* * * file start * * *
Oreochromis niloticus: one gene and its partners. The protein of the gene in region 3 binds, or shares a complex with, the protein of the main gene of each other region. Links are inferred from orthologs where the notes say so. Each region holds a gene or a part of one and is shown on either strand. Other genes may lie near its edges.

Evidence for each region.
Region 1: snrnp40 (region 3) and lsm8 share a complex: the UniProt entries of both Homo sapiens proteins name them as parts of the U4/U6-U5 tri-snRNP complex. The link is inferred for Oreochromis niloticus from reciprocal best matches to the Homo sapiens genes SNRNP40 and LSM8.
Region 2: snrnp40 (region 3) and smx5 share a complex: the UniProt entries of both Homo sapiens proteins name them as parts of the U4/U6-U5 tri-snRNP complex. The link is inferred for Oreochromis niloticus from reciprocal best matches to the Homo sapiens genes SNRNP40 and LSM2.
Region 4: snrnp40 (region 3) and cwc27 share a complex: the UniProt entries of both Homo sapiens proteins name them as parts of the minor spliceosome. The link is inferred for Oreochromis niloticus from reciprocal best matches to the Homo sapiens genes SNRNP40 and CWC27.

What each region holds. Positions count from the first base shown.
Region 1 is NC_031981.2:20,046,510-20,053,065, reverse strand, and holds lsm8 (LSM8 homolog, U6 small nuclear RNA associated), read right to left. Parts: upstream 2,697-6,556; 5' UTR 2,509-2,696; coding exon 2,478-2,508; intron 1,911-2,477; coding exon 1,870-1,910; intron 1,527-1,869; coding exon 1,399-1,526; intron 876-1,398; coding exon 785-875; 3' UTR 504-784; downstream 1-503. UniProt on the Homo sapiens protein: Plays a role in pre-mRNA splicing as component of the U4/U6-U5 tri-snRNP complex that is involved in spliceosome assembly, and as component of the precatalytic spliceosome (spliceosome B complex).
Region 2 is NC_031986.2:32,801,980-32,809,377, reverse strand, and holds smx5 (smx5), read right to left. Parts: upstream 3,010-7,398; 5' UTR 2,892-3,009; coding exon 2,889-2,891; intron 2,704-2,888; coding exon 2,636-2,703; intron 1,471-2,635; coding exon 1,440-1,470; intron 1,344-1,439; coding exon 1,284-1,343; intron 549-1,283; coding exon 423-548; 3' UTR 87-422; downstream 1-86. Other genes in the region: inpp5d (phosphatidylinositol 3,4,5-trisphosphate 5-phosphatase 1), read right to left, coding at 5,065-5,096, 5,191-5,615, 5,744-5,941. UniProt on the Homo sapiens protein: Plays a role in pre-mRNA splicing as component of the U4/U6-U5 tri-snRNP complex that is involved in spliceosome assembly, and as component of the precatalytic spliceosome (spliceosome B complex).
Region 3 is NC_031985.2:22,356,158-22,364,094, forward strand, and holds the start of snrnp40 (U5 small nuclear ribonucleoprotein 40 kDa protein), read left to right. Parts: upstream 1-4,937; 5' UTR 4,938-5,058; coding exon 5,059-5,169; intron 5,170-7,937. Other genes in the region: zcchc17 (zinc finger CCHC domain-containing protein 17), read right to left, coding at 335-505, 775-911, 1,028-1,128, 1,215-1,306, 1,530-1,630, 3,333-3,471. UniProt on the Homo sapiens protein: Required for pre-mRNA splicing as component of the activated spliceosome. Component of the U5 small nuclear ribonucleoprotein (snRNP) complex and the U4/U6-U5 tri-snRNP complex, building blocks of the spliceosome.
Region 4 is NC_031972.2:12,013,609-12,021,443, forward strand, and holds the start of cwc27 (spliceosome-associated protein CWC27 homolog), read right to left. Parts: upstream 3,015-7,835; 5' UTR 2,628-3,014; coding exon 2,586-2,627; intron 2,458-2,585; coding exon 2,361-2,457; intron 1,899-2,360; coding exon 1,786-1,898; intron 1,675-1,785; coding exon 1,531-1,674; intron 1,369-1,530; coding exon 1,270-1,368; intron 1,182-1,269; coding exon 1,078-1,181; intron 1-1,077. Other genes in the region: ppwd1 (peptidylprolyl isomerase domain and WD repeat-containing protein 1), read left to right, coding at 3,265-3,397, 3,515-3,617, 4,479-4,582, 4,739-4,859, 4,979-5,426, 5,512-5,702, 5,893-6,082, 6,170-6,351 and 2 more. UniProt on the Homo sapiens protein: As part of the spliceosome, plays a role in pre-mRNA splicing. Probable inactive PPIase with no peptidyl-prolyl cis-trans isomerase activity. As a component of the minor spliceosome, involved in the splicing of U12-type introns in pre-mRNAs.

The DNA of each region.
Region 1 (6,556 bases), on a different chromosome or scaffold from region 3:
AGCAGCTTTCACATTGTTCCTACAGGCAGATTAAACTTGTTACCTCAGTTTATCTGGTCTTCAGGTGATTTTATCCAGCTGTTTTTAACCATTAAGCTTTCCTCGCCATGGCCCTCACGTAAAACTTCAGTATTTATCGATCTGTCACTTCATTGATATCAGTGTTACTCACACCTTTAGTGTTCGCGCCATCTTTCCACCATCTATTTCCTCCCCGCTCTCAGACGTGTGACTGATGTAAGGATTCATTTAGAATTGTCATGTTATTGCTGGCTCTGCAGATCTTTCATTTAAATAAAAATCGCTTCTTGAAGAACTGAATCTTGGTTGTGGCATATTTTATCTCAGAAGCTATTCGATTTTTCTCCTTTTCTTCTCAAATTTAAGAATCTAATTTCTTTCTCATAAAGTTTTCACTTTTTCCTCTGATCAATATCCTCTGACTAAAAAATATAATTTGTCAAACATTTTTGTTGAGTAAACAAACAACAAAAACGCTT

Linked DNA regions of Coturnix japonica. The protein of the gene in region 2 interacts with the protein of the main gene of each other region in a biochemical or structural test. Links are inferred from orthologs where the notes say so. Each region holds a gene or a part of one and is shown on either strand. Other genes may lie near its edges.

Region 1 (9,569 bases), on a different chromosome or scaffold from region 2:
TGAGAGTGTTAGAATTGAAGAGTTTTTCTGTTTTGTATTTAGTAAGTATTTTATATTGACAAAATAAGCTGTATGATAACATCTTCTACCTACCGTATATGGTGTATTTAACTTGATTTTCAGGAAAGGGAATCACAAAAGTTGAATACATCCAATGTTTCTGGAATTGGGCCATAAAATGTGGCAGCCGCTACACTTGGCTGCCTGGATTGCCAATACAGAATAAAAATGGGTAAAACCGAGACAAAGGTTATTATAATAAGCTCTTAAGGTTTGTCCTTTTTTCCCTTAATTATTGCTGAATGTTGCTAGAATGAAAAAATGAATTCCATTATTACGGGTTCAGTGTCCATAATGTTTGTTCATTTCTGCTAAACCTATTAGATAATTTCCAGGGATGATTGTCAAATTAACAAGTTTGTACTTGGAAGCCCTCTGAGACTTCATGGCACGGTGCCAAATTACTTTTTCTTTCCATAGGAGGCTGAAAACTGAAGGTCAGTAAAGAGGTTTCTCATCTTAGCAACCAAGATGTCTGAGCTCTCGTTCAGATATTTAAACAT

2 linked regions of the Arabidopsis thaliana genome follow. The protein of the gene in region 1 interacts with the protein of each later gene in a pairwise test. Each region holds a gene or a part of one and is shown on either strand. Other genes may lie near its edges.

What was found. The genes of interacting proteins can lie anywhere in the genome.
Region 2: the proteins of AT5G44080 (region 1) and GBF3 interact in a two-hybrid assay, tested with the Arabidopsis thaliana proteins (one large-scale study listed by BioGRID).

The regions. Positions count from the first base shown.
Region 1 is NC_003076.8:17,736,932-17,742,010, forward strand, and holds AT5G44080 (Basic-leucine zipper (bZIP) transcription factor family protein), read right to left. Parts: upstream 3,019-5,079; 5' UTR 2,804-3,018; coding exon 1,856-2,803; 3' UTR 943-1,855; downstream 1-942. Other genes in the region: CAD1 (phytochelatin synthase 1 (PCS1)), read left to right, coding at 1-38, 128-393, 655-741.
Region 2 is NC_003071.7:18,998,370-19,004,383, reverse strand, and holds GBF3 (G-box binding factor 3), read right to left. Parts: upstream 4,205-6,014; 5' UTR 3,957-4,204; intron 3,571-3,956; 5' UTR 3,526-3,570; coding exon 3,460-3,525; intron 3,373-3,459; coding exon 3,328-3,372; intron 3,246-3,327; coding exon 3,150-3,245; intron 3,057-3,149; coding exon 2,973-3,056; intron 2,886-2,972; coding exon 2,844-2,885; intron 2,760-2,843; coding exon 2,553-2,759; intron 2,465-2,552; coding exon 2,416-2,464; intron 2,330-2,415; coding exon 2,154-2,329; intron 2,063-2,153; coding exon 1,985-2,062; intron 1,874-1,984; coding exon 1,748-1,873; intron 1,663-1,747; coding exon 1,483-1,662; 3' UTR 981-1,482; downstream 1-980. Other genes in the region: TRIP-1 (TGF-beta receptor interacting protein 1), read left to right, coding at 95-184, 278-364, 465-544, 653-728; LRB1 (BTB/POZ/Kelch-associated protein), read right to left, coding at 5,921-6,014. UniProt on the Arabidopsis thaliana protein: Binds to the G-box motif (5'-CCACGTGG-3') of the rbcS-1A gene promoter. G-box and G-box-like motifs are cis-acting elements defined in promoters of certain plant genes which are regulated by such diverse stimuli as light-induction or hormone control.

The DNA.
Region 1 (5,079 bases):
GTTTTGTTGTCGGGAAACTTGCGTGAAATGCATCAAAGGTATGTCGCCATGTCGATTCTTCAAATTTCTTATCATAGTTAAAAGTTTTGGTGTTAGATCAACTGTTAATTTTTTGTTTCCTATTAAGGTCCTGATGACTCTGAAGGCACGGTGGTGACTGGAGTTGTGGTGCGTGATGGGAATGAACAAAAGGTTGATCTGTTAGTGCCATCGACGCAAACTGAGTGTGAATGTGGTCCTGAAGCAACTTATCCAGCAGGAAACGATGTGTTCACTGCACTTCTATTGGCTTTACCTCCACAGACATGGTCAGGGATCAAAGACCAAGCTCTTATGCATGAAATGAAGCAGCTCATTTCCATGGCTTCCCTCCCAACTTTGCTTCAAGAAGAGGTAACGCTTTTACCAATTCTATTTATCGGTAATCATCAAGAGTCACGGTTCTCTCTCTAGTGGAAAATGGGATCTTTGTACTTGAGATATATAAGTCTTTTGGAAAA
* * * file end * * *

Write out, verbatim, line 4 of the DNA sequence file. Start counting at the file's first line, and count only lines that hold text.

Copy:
Region 2: snrnp40 (region 3) and smx5 share a complex: the UniProt entries of both Homo sapiens proteins name them as parts of the U4/U6-U5 tri-snRNP complex. The link is inferred for Oreochromis niloticus from reciprocal best matches to the Homo sapiens genes SNRNP40 and LSM2.